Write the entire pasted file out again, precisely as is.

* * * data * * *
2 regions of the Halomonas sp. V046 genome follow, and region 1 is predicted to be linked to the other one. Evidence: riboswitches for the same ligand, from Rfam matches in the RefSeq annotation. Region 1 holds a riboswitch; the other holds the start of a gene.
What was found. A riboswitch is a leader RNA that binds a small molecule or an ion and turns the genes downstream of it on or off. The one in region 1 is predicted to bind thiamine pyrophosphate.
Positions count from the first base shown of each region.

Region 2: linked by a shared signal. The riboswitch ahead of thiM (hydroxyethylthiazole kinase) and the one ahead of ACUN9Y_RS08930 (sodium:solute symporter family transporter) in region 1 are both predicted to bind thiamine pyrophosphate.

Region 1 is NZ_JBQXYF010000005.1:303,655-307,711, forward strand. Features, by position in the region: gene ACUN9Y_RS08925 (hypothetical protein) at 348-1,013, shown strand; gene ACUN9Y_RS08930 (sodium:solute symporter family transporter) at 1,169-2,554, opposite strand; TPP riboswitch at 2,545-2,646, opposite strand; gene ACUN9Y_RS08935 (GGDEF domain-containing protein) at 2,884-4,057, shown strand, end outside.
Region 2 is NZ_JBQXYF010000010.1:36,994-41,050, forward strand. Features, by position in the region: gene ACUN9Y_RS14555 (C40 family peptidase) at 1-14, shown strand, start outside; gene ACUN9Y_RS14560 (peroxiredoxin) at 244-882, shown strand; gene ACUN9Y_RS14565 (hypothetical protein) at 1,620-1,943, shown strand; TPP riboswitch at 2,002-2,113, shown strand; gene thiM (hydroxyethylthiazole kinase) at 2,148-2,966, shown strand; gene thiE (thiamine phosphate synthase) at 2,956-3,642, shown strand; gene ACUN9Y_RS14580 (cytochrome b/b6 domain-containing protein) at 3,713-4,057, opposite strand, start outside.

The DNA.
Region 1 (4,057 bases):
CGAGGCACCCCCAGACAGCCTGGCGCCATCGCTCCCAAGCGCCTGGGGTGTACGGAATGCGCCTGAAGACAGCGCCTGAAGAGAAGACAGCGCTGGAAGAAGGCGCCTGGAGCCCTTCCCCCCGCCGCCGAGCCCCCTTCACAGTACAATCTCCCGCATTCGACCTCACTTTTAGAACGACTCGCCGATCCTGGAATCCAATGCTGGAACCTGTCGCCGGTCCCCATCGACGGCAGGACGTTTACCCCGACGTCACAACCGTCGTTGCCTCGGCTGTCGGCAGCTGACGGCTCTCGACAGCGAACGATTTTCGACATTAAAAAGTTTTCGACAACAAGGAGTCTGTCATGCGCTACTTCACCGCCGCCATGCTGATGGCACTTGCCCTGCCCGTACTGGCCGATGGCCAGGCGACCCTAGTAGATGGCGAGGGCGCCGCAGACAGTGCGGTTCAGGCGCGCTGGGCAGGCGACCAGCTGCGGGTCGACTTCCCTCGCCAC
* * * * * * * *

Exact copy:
2 regions of the Halomonas sp. V046 genome follow, and region 1 is predicted to be linked to the other one. Evidence: riboswitches for the same ligand, from Rfam matches in the RefSeq annotation. Region 1 holds a riboswitch; the other holds the start of a gene.
What was found. A riboswitch is a leader RNA that binds a small molecule or an ion and turns the genes downstream of it on or off. The one in region 1 is predicted to bind thiamine pyrophosphate.
Positions count from the first base shown of each region.

Region 2: linked by a shared signal. The riboswitch ahead of thiM (hydroxyethylthiazole kinase) and the one ahead of ACUN9Y_RS08930 (sodium:solute symporter family transporter) in region 1 are both predicted to bind thiamine pyrophosphate.

Region 1 is NZ_JBQXYF010000005.1:303,655-307,711, forward strand. Features, by position in the region: gene ACUN9Y_RS08925 (hypothetical protein) at 348-1,013, shown strand; gene ACUN9Y_RS08930 (sodium:solute symporter family transporter) at 1,169-2,554, opposite strand; TPP riboswitch at 2,545-2,646, opposite strand; gene ACUN9Y_RS08935 (GGDEF domain-containing protein) at 2,884-4,057, shown strand, end outside.
Region 2 is NZ_JBQXYF010000010.1:36,994-41,050, forward strand. Features, by position in the region: gene ACUN9Y_RS14555 (C40 family peptidase) at 1-14, shown strand, start outside; gene ACUN9Y_RS14560 (peroxiredoxin) at 244-882, shown strand; gene ACUN9Y_RS14565 (hypothetical protein) at 1,620-1,943, shown strand; TPP riboswitch at 2,002-2,113, shown strand; gene thiM (hydroxyethylthiazole kinase) at 2,148-2,966, shown strand; gene thiE (thiamine phosphate synthase) at 2,956-3,642, shown strand; gene ACUN9Y_RS14580 (cytochrome b/b6 domain-containing protein) at 3,713-4,057, opposite strand, start outside.

The DNA.
Region 1 (4,057 bases):
CGAGGCACCCCCAGACAGCCTGGCGCCATCGCTCCCAAGCGCCTGGGGTGTACGGAATGCGCCTGAAGACAGCGCCTGAAGAGAAGACAGCGCTGGAAGAAGGCGCCTGGAGCCCTTCCCCCCGCCGCCGAGCCCCCTTCACAGTACAATCTCCCGCATTCGACCTCACTTTTAGAACGACTCGCCGATCCTGGAATCCAATGCTGGAACCTGTCGCCGGTCCCCATCGACGGCAGGACGTTTACCCCGACGTCACAACCGTCGTTGCCTCGGCTGTCGGCAGCTGACGGCTCTCGACAGCGAACGATTTTCGACATTAAAAAGTTTTCGACAACAAGGAGTCTGTCATGCGCTACTTCACCGCCGCCATGCTGATGGCACTTGCCCTGCCCGTACTGGCCGATGGCCAGGCGACCCTAGTAGATGGCGAGGGCGCCGCAGACAGTGCGGTTCAGGCGCGCTGGGCAGGCGACCAGCTGCGGGTCGACTTCCCTCGCCAC